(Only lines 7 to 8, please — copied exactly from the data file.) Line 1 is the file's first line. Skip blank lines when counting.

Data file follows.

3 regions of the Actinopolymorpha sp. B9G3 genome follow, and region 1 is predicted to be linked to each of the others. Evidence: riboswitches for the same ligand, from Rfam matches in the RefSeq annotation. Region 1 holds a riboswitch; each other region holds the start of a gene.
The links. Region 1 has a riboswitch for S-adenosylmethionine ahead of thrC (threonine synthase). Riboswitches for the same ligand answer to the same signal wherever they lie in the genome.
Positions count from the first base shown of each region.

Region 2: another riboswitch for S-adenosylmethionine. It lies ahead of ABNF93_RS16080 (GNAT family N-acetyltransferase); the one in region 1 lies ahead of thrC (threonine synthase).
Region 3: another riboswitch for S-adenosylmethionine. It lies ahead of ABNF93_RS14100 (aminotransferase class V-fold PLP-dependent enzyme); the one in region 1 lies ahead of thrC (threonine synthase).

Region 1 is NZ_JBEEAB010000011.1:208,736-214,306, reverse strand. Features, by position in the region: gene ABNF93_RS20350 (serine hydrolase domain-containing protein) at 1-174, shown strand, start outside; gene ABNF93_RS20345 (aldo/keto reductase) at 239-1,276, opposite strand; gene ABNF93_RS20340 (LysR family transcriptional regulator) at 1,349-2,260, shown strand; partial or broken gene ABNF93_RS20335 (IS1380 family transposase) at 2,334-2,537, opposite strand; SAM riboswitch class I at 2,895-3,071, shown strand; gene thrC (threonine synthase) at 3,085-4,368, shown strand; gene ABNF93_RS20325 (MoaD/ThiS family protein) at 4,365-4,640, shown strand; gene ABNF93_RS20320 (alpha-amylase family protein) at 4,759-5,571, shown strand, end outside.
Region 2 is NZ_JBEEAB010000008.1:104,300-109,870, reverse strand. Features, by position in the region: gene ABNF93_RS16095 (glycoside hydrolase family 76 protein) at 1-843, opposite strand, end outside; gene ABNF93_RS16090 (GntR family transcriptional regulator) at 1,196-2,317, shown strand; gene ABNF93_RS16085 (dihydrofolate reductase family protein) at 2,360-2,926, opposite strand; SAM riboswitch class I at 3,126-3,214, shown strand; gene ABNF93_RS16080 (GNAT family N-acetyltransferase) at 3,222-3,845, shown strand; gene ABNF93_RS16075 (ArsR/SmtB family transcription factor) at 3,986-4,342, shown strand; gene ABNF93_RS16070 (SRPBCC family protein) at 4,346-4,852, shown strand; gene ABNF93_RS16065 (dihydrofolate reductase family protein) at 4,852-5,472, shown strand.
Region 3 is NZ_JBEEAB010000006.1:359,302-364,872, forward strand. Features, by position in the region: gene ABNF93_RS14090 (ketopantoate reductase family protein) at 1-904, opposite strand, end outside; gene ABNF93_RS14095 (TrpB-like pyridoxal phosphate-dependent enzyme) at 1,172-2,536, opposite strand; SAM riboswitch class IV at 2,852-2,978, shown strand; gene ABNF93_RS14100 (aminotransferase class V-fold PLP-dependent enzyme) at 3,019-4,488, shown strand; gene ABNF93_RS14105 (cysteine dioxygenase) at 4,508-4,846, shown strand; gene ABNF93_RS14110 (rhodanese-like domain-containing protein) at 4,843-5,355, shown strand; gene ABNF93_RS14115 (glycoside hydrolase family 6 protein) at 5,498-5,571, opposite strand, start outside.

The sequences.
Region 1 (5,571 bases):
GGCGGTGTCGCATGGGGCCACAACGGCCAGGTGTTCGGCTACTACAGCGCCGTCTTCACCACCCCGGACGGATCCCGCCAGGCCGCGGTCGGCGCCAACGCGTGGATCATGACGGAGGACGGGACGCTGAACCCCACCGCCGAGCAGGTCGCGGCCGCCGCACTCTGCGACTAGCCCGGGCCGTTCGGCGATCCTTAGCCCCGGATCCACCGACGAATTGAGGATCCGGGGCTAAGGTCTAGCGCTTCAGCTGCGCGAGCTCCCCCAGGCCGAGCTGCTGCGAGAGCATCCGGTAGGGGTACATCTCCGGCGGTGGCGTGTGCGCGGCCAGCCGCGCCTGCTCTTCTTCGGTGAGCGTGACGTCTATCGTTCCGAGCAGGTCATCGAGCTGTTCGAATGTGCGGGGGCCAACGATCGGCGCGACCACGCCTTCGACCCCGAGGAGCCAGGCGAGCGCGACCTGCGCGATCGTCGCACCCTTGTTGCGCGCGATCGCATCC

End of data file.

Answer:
Region 2 is NZ_JBEEAB010000008.1:104,300-109,870, reverse strand. Features, by position in the region: gene ABNF93_RS16095 (glycoside hydrolase family 76 protein) at 1-843, opposite strand, end outside; gene ABNF93_RS16090 (GntR family transcriptional regulator) at 1,196-2,317, shown strand; gene ABNF93_RS16085 (dihydrofolate reductase family protein) at 2,360-2,926, opposite strand; SAM riboswitch class I at 3,126-3,214, shown strand; gene ABNF93_RS16080 (GNAT family N-acetyltransferase) at 3,222-3,845, shown strand; gene ABNF93_RS16075 (ArsR/SmtB family transcription factor) at 3,986-4,342, shown strand; gene ABNF93_RS16070 (SRPBCC family protein) at 4,346-4,852, shown strand; gene ABNF93_RS16065 (dihydrofolate reductase family protein) at 4,852-5,472, shown strand.
Region 3 is NZ_JBEEAB010000006.1:359,302-364,872, forward strand. Features, by position in the region: gene ABNF93_RS14090 (ketopantoate reductase family protein) at 1-904, opposite strand, end outside; gene ABNF93_RS14095 (TrpB-like pyridoxal phosphate-dependent enzyme) at 1,172-2,536, opposite strand; SAM riboswitch class IV at 2,852-2,978, shown strand; gene ABNF93_RS14100 (aminotransferase class V-fold PLP-dependent enzyme) at 3,019-4,488, shown strand; gene ABNF93_RS14105 (cysteine dioxygenase) at 4,508-4,846, shown strand; gene ABNF93_RS14110 (rhodanese-like domain-containing protein) at 4,843-5,355, shown strand; gene ABNF93_RS14115 (glycoside hydrolase family 6 protein) at 5,498-5,571, opposite strand, start outside.